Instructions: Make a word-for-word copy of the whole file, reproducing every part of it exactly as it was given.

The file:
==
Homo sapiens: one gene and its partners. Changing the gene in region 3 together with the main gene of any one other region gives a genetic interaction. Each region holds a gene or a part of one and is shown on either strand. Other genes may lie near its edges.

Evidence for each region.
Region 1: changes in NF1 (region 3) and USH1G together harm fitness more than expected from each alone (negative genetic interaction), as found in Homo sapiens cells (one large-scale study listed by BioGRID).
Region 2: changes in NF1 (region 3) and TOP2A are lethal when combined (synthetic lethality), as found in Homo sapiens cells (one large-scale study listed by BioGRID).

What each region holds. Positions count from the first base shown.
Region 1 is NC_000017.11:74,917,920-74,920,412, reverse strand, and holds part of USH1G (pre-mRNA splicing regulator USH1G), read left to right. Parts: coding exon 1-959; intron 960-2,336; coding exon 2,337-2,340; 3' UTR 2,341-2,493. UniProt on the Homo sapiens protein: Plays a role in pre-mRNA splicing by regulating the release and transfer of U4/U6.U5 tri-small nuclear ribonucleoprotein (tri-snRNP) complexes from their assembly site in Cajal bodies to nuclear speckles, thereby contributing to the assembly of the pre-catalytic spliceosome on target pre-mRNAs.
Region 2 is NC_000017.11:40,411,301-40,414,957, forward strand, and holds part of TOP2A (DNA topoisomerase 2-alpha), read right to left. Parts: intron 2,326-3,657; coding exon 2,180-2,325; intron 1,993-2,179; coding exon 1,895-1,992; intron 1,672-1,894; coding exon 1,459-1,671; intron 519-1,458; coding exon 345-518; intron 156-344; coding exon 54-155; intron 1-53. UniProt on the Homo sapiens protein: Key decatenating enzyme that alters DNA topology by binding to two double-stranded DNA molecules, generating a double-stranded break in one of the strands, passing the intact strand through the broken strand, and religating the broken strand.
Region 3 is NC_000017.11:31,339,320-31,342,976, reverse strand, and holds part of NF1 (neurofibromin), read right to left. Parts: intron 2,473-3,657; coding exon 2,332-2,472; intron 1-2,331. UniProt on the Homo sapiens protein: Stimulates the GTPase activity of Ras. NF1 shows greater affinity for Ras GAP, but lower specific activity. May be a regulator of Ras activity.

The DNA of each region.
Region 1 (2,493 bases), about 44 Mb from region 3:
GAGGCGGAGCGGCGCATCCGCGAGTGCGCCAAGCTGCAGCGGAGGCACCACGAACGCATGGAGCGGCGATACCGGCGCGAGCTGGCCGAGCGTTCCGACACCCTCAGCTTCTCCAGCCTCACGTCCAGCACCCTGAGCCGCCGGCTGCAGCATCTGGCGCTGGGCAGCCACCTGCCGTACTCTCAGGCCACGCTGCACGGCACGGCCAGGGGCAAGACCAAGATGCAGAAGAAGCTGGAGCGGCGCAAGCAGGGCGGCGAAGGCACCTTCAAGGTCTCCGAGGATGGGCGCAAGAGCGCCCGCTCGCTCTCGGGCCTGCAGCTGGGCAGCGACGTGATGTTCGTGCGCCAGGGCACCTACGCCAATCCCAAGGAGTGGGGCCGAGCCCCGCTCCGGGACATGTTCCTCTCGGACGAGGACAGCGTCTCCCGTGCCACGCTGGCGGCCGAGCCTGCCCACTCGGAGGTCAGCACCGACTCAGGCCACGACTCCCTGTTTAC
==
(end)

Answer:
Homo sapiens: one gene and its partners. Changing the gene in region 3 together with the main gene of any one other region gives a genetic interaction. Each region holds a gene or a part of one and is shown on either strand. Other genes may lie near its edges.

Evidence for each region.
Region 1: changes in NF1 (region 3) and USH1G together harm fitness more than expected from each alone (negative genetic interaction), as found in Homo sapiens cells (one large-scale study listed by BioGRID).
Region 2: changes in NF1 (region 3) and TOP2A are lethal when combined (synthetic lethality), as found in Homo sapiens cells (one large-scale study listed by BioGRID).

What each region holds. Positions count from the first base shown.
Region 1 is NC_000017.11:74,917,920-74,920,412, reverse strand, and holds part of USH1G (pre-mRNA splicing regulator USH1G), read left to right. Parts: coding exon 1-959; intron 960-2,336; coding exon 2,337-2,340; 3' UTR 2,341-2,493. UniProt on the Homo sapiens protein: Plays a role in pre-mRNA splicing by regulating the release and transfer of U4/U6.U5 tri-small nuclear ribonucleoprotein (tri-snRNP) complexes from their assembly site in Cajal bodies to nuclear speckles, thereby contributing to the assembly of the pre-catalytic spliceosome on target pre-mRNAs.
Region 2 is NC_000017.11:40,411,301-40,414,957, forward strand, and holds part of TOP2A (DNA topoisomerase 2-alpha), read right to left. Parts: intron 2,326-3,657; coding exon 2,180-2,325; intron 1,993-2,179; coding exon 1,895-1,992; intron 1,672-1,894; coding exon 1,459-1,671; intron 519-1,458; coding exon 345-518; intron 156-344; coding exon 54-155; intron 1-53. UniProt on the Homo sapiens protein: Key decatenating enzyme that alters DNA topology by binding to two double-stranded DNA molecules, generating a double-stranded break in one of the strands, passing the intact strand through the broken strand, and religating the broken strand.
Region 3 is NC_000017.11:31,339,320-31,342,976, reverse strand, and holds part of NF1 (neurofibromin), read right to left. Parts: intron 2,473-3,657; coding exon 2,332-2,472; intron 1-2,331. UniProt on the Homo sapiens protein: Stimulates the GTPase activity of Ras. NF1 shows greater affinity for Ras GAP, but lower specific activity. May be a regulator of Ras activity.

The DNA of each region.
Region 1 (2,493 bases), about 44 Mb from region 3:
GAGGCGGAGCGGCGCATCCGCGAGTGCGCCAAGCTGCAGCGGAGGCACCACGAACGCATGGAGCGGCGATACCGGCGCGAGCTGGCCGAGCGTTCCGACACCCTCAGCTTCTCCAGCCTCACGTCCAGCACCCTGAGCCGCCGGCTGCAGCATCTGGCGCTGGGCAGCCACCTGCCGTACTCTCAGGCCACGCTGCACGGCACGGCCAGGGGCAAGACCAAGATGCAGAAGAAGCTGGAGCGGCGCAAGCAGGGCGGCGAAGGCACCTTCAAGGTCTCCGAGGATGGGCGCAAGAGCGCCCGCTCGCTCTCGGGCCTGCAGCTGGGCAGCGACGTGATGTTCGTGCGCCAGGGCACCTACGCCAATCCCAAGGAGTGGGGCCGAGCCCCGCTCCGGGACATGTTCCTCTCGGACGAGGACAGCGTCTCCCGTGCCACGCTGGCGGCCGAGCCTGCCCACTCGGAGGTCAGCACCGACTCAGGCCACGACTCCCTGTTTAC